Miners bitter over share scheme changes

The Australian Mines and Metals Association (AMMA) hopes to deliver the results of its employee share scheme survey to Kevin Rudd in a meeting next week, the company’s chief executive Steve Knott told MINING DAILY.

The Australian Mines and Metals Association (AMMA) hopes to deliver the results of its employee share scheme survey to Kevin Rudd in a meeting next week, the company’s chief executive Steve Knott told MINING DAILY.

Knott said the AMMA was currently surveying its members to ask their opinion on the Federal Government’s proposal to crack down on employee share schemes.

The Government is proposing taxing employee share schemes when employees are granted discounts or options on shares, rather than when they vest — that is, when employees take ownership of the shares or sell them.

Knott said the proposed change to the legislation was infuriating AMMA’s member companies.

“We already know that more than 90% of member companies have a share scheme in place and in some cases they have been in place for more than two decades,” he said.

“The share scheme has been trashed over night by an ill considered decision that was handed down is last week’s budget. The proposed legislation has been met with so much hostility that I can honestly say I have never seen anything like this in my 20 years working for the minerals industry.”

Knott said the Government’s proposed changes would make it difficult for resource companies to offer appealing remuneration packages in the current environment where salary freezes are not uncommon.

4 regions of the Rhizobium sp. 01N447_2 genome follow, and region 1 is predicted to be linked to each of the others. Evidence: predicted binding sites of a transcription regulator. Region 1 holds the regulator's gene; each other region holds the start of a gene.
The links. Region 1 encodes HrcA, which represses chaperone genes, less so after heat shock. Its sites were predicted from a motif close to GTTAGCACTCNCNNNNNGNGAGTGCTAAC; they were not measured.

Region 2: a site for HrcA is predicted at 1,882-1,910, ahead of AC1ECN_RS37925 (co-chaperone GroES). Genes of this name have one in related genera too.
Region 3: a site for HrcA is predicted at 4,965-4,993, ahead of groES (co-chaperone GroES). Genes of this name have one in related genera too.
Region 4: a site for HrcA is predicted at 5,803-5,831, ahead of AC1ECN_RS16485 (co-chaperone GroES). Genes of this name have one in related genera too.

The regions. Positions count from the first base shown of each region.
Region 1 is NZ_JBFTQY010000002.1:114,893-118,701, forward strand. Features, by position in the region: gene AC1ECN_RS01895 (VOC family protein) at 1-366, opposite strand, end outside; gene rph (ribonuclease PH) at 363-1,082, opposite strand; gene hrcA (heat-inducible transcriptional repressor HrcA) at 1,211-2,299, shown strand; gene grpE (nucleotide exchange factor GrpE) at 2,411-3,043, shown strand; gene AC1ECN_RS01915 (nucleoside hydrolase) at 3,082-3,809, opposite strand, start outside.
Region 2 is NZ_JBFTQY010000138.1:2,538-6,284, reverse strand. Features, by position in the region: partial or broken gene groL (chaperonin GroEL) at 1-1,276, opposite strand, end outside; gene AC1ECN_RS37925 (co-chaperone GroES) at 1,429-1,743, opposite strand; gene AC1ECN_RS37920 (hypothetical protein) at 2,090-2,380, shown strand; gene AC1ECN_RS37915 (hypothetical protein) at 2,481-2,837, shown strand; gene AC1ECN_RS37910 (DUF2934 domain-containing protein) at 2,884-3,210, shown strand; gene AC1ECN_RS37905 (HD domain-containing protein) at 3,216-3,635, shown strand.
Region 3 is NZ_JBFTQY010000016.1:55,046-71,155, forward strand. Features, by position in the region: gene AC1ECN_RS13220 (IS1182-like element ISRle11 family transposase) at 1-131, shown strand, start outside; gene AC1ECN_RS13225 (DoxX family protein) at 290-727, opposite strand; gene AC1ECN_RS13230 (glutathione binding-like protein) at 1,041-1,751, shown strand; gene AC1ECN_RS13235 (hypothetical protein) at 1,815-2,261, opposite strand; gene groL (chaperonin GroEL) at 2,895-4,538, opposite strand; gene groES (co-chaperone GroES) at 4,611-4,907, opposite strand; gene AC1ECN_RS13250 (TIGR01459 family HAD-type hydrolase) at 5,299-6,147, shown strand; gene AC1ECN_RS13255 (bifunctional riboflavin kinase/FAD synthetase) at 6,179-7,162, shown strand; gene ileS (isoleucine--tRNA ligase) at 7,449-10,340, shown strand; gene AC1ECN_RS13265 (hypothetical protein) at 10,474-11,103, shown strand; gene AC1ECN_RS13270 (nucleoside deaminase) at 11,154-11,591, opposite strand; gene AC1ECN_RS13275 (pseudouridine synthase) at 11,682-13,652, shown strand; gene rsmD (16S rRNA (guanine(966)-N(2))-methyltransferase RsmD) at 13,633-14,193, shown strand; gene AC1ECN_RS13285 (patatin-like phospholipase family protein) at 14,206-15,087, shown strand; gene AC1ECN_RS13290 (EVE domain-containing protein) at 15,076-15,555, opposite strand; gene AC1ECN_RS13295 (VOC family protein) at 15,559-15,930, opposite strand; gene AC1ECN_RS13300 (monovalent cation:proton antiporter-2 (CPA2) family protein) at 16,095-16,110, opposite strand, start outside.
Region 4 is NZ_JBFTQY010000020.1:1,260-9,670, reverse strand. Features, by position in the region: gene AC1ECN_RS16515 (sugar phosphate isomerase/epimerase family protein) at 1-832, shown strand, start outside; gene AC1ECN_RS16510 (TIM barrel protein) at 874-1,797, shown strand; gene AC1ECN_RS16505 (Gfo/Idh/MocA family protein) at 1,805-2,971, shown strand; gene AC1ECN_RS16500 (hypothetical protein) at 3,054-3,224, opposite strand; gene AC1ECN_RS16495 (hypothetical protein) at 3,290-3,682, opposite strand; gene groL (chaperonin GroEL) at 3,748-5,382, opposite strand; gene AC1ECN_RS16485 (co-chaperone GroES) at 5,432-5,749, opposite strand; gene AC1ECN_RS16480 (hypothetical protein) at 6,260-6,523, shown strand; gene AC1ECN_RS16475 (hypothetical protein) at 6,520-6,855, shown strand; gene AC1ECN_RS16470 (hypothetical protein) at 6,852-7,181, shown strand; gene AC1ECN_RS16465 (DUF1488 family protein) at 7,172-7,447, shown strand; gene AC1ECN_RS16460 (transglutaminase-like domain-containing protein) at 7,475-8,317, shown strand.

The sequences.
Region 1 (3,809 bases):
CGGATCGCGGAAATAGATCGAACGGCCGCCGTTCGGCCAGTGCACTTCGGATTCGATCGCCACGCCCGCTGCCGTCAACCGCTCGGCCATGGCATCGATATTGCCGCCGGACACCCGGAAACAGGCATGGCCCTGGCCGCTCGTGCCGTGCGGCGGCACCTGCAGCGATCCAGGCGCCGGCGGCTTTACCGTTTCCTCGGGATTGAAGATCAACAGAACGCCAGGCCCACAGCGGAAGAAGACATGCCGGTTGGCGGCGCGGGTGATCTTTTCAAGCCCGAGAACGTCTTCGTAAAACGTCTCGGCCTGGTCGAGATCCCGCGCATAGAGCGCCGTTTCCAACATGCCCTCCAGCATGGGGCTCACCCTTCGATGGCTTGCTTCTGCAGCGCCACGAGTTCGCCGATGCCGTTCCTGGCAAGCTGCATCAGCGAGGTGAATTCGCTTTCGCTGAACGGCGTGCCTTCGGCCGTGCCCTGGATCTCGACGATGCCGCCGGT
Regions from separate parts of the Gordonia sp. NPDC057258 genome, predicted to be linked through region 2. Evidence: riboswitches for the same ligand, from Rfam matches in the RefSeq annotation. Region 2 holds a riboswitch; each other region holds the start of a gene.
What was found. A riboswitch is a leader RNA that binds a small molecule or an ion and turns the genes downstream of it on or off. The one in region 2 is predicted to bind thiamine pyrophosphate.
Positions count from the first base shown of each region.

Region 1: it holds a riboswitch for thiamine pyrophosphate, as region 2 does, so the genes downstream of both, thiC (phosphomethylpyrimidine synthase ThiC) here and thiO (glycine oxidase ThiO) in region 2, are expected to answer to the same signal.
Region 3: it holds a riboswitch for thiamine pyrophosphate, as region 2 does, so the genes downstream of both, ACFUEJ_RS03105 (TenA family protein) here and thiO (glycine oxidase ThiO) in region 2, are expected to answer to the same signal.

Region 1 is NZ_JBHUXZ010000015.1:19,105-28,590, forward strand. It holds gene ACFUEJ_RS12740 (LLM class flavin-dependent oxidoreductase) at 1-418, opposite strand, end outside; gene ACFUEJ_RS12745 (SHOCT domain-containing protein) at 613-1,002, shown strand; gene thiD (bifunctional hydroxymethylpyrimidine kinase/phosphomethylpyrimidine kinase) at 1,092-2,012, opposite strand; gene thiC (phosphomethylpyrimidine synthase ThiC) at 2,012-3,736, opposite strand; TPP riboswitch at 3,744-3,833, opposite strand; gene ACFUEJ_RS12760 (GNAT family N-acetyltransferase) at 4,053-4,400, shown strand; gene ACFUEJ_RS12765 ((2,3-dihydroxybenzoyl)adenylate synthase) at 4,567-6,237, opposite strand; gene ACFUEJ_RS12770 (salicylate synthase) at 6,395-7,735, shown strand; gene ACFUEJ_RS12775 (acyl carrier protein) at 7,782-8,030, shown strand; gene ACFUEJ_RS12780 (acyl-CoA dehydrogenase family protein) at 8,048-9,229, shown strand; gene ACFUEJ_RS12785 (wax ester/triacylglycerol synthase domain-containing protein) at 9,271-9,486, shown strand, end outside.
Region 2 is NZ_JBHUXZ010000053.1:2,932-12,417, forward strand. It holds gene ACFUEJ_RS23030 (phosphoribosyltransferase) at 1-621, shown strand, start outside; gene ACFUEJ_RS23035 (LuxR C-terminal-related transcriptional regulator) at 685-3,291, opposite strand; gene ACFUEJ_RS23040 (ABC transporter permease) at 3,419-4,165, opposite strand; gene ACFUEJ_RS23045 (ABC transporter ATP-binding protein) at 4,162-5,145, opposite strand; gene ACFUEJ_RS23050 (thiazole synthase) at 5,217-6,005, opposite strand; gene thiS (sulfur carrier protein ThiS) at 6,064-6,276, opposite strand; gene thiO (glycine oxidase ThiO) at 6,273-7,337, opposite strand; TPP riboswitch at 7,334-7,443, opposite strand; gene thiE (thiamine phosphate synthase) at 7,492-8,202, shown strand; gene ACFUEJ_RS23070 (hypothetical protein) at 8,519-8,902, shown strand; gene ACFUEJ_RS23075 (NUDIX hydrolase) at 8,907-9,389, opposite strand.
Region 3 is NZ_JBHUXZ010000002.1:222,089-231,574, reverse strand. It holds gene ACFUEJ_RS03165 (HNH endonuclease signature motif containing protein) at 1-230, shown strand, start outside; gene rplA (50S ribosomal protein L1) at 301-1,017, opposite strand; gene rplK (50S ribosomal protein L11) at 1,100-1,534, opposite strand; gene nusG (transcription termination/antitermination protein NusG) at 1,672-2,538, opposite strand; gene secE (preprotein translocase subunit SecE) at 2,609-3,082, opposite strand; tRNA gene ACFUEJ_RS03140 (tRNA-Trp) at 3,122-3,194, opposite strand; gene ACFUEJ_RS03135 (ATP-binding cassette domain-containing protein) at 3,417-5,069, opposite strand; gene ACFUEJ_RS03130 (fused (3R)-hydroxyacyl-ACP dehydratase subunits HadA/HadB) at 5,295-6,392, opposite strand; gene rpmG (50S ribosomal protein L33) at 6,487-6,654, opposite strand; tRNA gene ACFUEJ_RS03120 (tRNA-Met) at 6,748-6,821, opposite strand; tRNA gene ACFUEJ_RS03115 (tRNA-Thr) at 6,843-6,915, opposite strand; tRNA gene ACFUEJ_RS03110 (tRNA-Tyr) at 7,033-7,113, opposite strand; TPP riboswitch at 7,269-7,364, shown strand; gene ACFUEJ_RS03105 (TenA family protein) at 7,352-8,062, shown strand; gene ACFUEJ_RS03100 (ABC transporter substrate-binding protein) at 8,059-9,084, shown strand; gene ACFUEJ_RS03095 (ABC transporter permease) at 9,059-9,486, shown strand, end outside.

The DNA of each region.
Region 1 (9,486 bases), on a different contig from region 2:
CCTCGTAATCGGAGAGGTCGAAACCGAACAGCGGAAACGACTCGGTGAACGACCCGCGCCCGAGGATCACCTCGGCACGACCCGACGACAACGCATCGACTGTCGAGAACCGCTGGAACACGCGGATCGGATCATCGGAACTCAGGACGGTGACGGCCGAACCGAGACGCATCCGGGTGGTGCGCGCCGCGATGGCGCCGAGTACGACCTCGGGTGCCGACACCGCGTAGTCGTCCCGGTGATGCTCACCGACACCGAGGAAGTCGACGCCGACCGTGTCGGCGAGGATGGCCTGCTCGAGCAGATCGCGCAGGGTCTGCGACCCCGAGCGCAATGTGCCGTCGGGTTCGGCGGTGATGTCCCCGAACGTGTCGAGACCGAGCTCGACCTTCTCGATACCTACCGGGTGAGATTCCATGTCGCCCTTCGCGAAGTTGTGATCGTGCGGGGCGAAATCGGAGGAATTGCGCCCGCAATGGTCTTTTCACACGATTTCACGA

“Significantly, at present, as the resource sector struggles in the current economic conditions, employee share ownership plans are also particularly helpful in terms of employee engagement and alignment for resource companies with low cash reserves unable to offer high salaries or bonuses,” he said.

According to Knott, companies have already started to put their share scheme bonuses on hold.

Alcoa, which has more than 75% of shop-floor employees taking part in its existing employee share plan, has suspended these arrangements and is converting planned salary sacrifice share purchase arrangements to taxable salary in future pay periods.

“Woodside has also suspended their scheme,” Knott said.

“The whole thing is a basket case. The Government has been poorly advised and as such, their proposed legislation is only serving to hurt the mining industry further.”

To keep up to date with Australian Mining, subscribe to our free email newsletters delivered straight to your inbox. Click here.